On the southern portion of what was known as the Sibley’s Pezuna del Caballo (Horse’s Hoof) Ranch in West Texas’ Culberson County are two mountains that nearly meet, forming a gap that frames a salt flat where Indians and later, pioneers came to gather salt to preserve foodstuffs. According to the US Geological Survey, the gap that provides this breathtaking and historic view is named “Jane’s Window.”
In Jane’s Window: My Spirited Life in West Texas and Austin, Jane Dunn Sibley, the inimitable namesake of that mountain gap, gives readers a similarly enchanting view: she tells the story of a small-town West Texas girl coming into her own in Texas’ capital city, where her commitment to philanthropy and the arts and her flair for fashion—epitomized by her signature buzzard feather—have made her name a society staple.
Growing up during the Depression in Fort Stockton, Jane Sibley learned first-hand the value of hard work and determination. In what she describes as “a more innocent age,” she experienced the “pleasant life” of a rural community with good schools, friends and neighbors, and daily dips in the Comanche Springs swimming pool. She arrived as a student at the University of Texas only ninety days before the bombing of Pearl Harbor and studied art under such luminaries as sculptor Charles Umlauf. Her enchanting stories of returning to Fort Stockton, working in the oil industry, marrying local doctor D. J. Sibley, and rearing a family evoke both her love for her origins and her clear-eyed aspirations.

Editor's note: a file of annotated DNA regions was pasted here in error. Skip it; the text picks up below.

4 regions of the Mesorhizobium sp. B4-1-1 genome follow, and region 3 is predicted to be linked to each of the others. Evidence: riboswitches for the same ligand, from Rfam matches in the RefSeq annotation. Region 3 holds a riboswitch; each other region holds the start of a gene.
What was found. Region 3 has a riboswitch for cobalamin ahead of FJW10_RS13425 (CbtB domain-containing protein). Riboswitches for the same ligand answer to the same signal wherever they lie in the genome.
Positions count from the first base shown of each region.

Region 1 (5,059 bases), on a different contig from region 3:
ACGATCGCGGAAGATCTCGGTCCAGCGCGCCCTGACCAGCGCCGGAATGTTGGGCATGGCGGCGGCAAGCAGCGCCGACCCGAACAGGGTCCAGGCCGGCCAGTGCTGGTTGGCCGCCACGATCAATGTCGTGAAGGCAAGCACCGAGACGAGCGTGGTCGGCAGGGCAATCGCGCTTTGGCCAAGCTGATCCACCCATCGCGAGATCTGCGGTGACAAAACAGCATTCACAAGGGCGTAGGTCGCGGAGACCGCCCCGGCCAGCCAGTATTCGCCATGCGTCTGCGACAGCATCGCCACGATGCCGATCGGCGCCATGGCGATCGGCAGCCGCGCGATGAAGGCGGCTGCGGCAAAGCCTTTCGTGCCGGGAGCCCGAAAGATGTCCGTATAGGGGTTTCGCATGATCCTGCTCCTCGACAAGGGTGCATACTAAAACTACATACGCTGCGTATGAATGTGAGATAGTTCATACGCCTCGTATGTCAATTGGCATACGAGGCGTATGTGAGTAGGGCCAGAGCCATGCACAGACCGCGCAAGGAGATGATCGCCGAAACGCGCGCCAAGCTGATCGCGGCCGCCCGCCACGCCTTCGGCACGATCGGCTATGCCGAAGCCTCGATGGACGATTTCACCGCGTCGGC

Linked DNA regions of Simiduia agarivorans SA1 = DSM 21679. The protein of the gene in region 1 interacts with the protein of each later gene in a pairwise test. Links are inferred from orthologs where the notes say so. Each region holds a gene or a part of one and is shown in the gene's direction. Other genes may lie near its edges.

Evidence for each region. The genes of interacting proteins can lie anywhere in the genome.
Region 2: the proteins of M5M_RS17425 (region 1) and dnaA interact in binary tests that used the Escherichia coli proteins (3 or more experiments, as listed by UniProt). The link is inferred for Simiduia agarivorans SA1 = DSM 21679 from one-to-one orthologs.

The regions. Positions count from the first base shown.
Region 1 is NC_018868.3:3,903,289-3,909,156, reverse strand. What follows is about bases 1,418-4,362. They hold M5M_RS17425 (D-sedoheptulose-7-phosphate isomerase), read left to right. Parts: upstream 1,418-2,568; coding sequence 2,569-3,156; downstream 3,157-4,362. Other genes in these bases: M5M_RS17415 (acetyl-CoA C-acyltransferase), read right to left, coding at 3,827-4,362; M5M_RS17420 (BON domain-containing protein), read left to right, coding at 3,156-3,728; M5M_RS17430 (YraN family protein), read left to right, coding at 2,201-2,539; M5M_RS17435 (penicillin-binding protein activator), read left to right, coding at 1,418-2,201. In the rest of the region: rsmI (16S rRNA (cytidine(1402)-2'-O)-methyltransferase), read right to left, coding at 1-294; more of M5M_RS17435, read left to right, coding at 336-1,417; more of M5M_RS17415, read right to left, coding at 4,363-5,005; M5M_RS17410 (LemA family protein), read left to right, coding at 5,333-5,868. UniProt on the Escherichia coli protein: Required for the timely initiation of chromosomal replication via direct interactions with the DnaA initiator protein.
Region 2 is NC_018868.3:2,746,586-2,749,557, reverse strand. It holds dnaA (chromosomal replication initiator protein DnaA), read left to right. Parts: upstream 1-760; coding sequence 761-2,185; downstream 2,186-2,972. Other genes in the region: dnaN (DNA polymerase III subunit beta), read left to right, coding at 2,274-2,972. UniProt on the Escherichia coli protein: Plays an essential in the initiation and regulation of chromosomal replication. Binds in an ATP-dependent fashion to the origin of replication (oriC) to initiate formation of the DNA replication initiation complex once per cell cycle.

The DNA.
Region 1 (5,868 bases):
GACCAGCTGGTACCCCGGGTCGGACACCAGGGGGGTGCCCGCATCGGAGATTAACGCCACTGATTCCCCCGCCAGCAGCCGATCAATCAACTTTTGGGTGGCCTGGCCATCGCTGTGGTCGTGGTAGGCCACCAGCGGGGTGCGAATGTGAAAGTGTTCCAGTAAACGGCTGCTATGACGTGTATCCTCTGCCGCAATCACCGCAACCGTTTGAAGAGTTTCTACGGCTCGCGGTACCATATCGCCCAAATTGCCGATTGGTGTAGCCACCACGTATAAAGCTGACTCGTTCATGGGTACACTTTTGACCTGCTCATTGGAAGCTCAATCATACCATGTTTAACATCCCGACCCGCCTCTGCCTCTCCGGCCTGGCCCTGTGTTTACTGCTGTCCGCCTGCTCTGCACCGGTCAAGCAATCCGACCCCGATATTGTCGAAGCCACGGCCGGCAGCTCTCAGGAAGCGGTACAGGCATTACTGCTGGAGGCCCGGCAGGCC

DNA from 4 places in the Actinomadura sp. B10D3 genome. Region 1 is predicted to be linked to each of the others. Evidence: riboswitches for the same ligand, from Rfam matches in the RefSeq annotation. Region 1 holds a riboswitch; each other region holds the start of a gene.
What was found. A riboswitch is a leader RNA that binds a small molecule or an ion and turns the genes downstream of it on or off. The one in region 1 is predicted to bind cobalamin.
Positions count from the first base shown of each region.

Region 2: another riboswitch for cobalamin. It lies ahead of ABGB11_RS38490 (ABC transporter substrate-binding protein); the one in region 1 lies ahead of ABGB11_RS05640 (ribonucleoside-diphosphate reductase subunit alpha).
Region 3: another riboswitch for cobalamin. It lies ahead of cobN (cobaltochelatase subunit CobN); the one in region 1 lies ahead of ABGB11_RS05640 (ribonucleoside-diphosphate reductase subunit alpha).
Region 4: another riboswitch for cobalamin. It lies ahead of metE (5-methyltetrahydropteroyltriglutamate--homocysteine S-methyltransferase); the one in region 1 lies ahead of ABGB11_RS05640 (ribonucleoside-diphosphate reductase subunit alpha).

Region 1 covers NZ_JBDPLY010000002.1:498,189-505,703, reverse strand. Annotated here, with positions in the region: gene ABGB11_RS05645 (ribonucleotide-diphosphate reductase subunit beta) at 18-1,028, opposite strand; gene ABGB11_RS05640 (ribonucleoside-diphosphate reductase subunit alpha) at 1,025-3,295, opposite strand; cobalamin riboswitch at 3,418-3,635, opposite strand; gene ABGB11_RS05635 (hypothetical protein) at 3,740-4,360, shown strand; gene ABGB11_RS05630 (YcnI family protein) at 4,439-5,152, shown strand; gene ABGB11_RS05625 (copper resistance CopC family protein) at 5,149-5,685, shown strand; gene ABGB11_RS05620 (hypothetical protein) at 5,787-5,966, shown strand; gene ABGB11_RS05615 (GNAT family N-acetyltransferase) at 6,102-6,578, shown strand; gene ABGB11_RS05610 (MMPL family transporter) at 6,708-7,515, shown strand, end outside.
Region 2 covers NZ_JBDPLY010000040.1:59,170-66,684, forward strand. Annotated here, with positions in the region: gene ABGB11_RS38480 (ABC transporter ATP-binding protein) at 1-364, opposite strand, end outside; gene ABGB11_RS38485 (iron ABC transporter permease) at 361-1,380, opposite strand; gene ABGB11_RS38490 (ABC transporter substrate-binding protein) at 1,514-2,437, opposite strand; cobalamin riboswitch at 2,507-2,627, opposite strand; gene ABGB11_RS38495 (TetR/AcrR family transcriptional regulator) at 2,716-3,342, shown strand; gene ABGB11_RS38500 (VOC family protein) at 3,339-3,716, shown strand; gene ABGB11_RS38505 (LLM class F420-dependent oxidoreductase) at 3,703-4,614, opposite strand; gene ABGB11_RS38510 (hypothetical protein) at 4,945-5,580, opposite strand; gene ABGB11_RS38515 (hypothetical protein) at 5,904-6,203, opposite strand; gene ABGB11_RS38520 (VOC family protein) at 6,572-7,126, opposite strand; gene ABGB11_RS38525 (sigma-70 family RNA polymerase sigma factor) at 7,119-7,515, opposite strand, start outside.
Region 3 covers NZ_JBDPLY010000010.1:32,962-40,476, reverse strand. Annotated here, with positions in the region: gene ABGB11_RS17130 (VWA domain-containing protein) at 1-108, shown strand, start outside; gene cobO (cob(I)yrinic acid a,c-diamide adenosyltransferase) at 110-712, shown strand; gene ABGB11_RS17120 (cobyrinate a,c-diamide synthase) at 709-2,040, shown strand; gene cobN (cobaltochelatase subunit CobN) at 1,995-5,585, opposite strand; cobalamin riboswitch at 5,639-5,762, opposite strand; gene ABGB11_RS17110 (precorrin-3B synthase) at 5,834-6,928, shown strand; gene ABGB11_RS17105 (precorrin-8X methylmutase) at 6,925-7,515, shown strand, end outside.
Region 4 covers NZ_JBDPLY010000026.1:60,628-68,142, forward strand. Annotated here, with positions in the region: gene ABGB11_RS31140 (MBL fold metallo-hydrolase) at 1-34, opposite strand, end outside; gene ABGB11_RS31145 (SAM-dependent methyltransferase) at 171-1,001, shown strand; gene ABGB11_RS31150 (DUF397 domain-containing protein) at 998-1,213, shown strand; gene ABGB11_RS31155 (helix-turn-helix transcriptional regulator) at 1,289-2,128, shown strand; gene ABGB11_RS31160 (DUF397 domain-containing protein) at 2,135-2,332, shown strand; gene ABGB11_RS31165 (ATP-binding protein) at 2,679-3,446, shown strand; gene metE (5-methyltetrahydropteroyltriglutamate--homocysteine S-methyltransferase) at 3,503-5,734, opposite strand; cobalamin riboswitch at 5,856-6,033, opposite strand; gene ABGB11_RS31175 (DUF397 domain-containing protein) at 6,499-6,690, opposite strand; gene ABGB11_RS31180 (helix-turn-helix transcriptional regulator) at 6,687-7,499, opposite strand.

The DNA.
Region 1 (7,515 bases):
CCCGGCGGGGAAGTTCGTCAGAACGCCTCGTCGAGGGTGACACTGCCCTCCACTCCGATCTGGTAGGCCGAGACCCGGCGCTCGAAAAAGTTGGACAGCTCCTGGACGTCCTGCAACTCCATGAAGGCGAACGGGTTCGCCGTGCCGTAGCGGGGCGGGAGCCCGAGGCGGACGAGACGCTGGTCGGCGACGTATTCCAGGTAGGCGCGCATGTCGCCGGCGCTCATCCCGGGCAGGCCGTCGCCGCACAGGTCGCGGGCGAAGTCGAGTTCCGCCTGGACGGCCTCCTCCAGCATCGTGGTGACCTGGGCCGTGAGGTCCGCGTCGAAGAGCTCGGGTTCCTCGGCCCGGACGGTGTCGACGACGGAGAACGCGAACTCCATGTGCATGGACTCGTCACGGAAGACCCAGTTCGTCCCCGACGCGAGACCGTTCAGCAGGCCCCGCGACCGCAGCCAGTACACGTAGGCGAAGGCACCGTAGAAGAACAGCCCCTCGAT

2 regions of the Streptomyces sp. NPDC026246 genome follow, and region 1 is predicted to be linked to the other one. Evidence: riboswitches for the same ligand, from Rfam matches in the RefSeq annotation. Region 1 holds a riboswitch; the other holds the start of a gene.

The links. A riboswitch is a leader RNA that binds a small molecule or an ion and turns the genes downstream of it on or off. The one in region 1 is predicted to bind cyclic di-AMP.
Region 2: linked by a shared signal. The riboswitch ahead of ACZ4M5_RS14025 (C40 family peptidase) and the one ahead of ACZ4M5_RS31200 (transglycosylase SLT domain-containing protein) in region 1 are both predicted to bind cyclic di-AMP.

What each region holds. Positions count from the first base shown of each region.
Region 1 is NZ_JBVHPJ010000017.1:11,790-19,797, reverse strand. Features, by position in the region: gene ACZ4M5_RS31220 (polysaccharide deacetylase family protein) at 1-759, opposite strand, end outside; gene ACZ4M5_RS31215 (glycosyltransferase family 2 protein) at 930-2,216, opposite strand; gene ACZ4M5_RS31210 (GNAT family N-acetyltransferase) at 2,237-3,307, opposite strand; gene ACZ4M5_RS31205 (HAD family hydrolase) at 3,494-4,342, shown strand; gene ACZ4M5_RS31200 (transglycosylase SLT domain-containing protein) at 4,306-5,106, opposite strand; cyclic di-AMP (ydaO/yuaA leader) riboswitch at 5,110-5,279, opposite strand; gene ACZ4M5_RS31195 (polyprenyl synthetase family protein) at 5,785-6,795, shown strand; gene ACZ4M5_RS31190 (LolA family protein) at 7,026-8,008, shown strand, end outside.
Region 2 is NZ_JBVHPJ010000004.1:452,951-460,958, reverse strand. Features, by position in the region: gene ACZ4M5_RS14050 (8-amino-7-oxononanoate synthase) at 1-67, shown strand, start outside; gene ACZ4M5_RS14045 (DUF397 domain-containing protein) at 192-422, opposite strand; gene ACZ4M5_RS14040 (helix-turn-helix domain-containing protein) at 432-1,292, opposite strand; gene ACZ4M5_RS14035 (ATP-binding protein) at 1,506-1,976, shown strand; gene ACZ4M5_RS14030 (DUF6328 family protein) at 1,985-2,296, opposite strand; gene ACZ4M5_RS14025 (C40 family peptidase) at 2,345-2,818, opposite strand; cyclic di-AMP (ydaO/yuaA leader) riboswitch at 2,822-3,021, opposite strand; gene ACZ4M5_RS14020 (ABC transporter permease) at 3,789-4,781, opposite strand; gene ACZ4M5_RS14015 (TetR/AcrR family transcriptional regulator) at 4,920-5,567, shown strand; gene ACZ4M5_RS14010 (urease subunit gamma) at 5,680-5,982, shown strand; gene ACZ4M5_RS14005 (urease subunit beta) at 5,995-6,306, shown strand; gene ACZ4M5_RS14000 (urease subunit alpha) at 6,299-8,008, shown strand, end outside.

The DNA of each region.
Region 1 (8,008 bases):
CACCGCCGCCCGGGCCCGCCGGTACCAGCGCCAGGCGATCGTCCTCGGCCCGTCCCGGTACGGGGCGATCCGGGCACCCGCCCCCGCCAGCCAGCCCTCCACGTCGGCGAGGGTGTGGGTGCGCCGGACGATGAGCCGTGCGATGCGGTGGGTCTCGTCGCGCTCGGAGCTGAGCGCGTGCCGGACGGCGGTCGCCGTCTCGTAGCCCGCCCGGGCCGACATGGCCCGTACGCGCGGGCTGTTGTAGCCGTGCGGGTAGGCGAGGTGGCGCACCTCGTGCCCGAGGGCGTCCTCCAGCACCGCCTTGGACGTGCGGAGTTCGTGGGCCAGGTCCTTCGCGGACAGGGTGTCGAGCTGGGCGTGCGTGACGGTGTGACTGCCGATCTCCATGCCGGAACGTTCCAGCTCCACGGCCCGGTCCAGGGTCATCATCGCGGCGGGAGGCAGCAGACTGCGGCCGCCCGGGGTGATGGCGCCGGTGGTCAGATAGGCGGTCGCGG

The Sibleys never discussed the details of their good fortune, and, to their gratitude, no one ever asked. In Jane’s Window, Sibley narrates travel adventures, shares vignettes of famous visitors, and tells of her favorite causes, among which the Austin Symphony and the preservation of lower Pecos prehistoric rock art are especially prominent.
Peopled with vivid characters and told in Sibley’s uniquely down-to-earth and humorous manner, Jane’s Window paints a portrait of a life filled to the brim with events both heartwarming and heartbreaking.
Condition: Very Good. A book that does not look new and has been read but is in excellent condition. No obvious damage to the cover, with the dust jacket included. No missing or damaged pages, no creases or tears, and no underlining/highlighting of text or writing in the margins. May be very minimal identifying marks on the inside cover. Very minimal wear and tear.